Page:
Research on forever chemicals, carbon emissions, ecosystem-based management, and fisheries adaptation
Maine Sea Grant is pleased to announce four new research projects funded through our most recent biennial research competition. Led by scientists from research and education institutions in Maine, the two-year projects focus on tracing PFAS chemicals in our marine ecosystems, measuring carbon emission and absorption in salt marshes, identifying key indicators for ecosystem-based fisheries management, and documenting pathways to access new and emerging fisheries.
For more information, please read project descriptions below.
Composition and transport of forever chemicals (PFAS) in Maine’s estuaries
Christoph Aeppli, Bigelow Laboratory for Ocean Sciences
Perfluoroalkyl substances, otherwise known as PFAS or “forever chemicals,” are becoming more prevalent in Maine’s land and water. This project includes field studies to measure levels of PFAS in coastal marine ecosystems and investigate how those chemicals make their way into estuaries. In a laboratory setting, the researchers will gain a better understanding of how PFAS may affect shellfish by measuring how much of the chemicals accumulates in blue mussels and determining how long they stay in the tissue after exposure.
Methane emissions and carbon sequestration in tidally restricted salt marshes
Beverly Johnson, Bates College
Salt water marshes are known carbon sinks, providing habitat for organisms that absorb carbon from the atmosphere. However, when road crossings or other structures reduce the amount of tidal water flowing into and out of a salt marsh, the habitat may become hostile for those organisms and allow for methane-producing bacteria to flourish. This study aims to measure carbon gas emissions (methane) and carbon absorption in marshes along the Maine coast at sites where tidal flow has been restricted. These data will give researchers and resources managers a better understanding of how marsh restoration efforts could help Maine reduce carbon emissions and achieve goals laid out in Maine Won’t Wait: A Four-year Plan For Climate Action.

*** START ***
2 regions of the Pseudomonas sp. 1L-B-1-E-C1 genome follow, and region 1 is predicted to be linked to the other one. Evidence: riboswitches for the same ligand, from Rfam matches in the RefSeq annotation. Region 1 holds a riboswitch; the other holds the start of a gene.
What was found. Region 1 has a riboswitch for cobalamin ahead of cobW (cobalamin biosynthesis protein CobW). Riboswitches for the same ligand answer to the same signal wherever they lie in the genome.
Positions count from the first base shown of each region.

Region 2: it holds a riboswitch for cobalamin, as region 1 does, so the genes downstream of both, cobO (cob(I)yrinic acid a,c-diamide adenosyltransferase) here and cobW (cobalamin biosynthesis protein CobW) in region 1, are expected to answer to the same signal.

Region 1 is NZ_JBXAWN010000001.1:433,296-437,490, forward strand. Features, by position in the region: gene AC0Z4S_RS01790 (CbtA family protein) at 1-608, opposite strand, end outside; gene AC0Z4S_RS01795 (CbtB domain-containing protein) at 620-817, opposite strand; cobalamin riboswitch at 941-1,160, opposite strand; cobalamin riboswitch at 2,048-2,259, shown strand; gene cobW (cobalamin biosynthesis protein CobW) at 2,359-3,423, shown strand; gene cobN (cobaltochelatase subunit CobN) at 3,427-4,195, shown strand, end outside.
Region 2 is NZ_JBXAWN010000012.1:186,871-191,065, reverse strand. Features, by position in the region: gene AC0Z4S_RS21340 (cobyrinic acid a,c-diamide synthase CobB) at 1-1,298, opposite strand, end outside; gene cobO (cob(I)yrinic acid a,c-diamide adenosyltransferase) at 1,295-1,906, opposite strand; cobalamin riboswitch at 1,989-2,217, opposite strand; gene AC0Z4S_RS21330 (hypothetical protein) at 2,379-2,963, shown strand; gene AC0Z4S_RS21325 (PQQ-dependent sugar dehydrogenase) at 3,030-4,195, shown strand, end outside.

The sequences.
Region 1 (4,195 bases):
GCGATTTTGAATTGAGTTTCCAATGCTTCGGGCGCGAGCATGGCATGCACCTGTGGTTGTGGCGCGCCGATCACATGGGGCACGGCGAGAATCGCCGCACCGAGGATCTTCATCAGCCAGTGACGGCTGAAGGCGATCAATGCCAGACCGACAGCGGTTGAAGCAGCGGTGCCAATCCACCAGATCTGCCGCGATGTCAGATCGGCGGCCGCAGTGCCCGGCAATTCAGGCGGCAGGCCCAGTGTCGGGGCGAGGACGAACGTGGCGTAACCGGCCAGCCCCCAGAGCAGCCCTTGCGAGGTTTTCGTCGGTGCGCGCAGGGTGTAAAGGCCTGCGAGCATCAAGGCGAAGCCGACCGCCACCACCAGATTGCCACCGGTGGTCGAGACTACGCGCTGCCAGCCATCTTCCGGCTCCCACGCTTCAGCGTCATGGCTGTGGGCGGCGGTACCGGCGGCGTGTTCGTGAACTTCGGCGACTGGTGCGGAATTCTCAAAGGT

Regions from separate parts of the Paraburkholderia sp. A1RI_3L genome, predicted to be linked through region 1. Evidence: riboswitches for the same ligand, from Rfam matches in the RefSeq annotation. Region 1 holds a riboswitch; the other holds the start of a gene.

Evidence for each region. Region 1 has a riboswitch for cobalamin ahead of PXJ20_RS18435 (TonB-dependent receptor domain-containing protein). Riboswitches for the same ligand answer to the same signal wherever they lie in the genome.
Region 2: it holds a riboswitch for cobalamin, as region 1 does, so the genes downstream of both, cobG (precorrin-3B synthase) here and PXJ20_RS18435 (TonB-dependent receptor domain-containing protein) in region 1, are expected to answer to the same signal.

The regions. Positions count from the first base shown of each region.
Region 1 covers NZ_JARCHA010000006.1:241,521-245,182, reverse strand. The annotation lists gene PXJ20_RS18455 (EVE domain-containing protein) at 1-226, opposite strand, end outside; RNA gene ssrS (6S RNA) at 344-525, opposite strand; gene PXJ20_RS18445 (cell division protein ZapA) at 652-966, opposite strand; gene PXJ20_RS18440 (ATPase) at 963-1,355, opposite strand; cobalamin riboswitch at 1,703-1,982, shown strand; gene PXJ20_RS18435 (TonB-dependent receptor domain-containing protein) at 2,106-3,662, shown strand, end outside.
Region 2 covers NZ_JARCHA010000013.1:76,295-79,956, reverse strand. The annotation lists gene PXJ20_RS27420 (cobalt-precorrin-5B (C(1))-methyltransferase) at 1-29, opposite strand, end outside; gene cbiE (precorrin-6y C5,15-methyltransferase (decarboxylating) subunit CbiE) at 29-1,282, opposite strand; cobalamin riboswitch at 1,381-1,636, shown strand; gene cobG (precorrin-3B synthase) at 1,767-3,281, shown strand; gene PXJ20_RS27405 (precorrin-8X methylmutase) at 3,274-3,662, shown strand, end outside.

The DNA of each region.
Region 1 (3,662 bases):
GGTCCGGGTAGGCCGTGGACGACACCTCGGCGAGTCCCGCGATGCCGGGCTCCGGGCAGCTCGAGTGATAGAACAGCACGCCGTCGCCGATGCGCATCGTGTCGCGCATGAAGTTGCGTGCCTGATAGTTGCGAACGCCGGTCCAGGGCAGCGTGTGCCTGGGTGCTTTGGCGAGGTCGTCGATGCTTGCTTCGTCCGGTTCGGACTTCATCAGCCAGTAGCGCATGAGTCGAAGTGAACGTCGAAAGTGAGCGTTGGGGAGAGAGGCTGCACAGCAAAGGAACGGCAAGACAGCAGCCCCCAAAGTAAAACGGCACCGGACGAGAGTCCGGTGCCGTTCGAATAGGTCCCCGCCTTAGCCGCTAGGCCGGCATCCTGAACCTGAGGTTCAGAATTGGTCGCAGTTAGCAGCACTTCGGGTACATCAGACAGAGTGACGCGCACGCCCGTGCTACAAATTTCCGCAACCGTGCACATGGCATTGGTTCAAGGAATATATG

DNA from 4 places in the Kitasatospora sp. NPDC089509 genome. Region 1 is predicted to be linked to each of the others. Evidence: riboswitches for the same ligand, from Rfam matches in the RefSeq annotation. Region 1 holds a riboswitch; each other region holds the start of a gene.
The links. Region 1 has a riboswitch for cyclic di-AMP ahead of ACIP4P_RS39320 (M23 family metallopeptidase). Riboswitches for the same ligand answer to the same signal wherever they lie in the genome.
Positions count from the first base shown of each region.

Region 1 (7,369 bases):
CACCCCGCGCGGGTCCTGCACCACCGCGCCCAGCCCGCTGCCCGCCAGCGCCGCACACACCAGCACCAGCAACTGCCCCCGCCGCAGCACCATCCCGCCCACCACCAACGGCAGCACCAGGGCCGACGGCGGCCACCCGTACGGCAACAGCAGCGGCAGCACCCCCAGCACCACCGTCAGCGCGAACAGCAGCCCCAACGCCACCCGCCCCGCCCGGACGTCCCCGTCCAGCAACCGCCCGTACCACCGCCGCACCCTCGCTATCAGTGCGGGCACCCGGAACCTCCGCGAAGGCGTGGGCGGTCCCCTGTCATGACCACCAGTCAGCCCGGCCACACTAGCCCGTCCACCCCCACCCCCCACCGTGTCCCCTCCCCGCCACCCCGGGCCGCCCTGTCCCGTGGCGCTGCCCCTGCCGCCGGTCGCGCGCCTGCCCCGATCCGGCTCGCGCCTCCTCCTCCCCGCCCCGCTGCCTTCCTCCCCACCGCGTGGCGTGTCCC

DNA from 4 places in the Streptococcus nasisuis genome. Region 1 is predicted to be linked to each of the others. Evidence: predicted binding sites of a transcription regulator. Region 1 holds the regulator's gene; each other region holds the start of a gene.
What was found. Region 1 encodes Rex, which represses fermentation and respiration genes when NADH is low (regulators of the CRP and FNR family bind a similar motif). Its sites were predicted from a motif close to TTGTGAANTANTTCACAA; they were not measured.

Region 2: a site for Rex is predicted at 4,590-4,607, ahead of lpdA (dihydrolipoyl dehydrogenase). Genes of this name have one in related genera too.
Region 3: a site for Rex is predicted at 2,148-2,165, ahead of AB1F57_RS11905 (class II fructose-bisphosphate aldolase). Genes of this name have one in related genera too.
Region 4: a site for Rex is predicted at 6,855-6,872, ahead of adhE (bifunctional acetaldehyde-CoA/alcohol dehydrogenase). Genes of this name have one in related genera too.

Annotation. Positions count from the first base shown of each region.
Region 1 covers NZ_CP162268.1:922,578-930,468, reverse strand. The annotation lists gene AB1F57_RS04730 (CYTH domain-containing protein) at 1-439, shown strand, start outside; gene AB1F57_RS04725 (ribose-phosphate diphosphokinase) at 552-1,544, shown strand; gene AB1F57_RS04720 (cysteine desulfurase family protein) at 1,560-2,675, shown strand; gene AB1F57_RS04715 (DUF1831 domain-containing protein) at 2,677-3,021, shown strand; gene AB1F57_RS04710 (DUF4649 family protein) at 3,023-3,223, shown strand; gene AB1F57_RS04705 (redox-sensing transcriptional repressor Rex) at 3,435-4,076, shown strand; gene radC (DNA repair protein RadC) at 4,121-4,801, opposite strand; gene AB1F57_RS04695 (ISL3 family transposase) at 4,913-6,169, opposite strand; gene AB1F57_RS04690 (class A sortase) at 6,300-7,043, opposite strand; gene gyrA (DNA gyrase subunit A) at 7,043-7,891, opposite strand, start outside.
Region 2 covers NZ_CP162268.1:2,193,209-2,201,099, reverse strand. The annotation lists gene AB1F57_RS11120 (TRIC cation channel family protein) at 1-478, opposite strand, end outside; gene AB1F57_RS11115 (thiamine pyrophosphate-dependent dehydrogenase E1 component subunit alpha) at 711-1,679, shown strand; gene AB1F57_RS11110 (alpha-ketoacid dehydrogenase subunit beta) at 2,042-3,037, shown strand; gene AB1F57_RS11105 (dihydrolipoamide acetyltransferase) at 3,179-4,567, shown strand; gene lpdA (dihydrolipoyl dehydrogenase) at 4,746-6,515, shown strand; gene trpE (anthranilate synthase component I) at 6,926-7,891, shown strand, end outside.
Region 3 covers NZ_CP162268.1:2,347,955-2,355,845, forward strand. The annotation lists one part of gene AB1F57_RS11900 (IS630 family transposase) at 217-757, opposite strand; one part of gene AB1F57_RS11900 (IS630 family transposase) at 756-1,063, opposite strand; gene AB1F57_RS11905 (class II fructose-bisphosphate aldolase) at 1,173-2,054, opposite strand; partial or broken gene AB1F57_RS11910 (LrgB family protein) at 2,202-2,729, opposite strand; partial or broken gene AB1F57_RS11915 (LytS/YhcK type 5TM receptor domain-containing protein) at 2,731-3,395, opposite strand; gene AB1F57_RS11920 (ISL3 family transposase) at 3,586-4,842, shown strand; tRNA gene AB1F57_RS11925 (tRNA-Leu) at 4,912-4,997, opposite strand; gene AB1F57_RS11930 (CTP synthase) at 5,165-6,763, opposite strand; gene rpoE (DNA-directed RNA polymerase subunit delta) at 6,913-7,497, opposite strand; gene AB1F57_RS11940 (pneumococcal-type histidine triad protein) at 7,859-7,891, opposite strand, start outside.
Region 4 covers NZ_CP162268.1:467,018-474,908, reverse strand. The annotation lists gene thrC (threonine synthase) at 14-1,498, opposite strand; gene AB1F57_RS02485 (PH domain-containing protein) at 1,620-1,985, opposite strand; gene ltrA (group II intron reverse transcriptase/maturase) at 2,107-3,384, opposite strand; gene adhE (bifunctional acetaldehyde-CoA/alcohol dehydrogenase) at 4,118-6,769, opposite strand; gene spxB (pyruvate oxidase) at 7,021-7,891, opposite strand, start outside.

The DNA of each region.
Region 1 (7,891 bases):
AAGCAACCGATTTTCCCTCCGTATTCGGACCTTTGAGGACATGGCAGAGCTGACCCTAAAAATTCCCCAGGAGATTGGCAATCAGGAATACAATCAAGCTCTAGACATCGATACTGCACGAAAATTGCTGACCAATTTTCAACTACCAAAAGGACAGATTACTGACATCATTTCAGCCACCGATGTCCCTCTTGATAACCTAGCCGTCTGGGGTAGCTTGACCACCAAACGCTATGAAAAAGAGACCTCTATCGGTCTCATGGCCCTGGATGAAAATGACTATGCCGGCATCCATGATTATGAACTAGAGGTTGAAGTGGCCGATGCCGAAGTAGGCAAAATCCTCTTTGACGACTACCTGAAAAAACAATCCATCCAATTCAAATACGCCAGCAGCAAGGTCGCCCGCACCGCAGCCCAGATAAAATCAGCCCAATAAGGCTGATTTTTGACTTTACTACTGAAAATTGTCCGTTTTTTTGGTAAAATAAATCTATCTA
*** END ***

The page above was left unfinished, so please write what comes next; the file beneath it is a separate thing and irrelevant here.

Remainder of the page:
An ecosystem context for fisheries decision-making in Maine coastal waters
Lisa Kerr, Gulf of Maine Research Institute
Warming in Maine’s coastal waters is reshaping the ecosystem and impacting key fishery resources. In this study, researchers will work closely with stakeholders to identify what information they need in order to support fisheries decision-making. Using an approach called integrated ecosystem assessment (IEA), researchers will help track the status, trends, and possible future conditions of key components of the ecosystem to support more informed decision-making in the face of a changing climate.
Access and adaptation in Maine’s marine fisheries
Katherine Mills, Gulf of Maine Research Institute
The Gulf of Maine is one of the fastest warming places in the ocean. Marine fish and invertebrate communities are likely to change, as species tolerant to warming waters become more prolific and southern species expand their range northward. These changes may provide new opportunities and new fisheries in Maine. To take advantage of emerging opportunities, fishermen will need appropriate permits and licenses. This study will document the current status of permits for these species and identify various ways fishermen can access the fisheries.
Posted 1 April 2022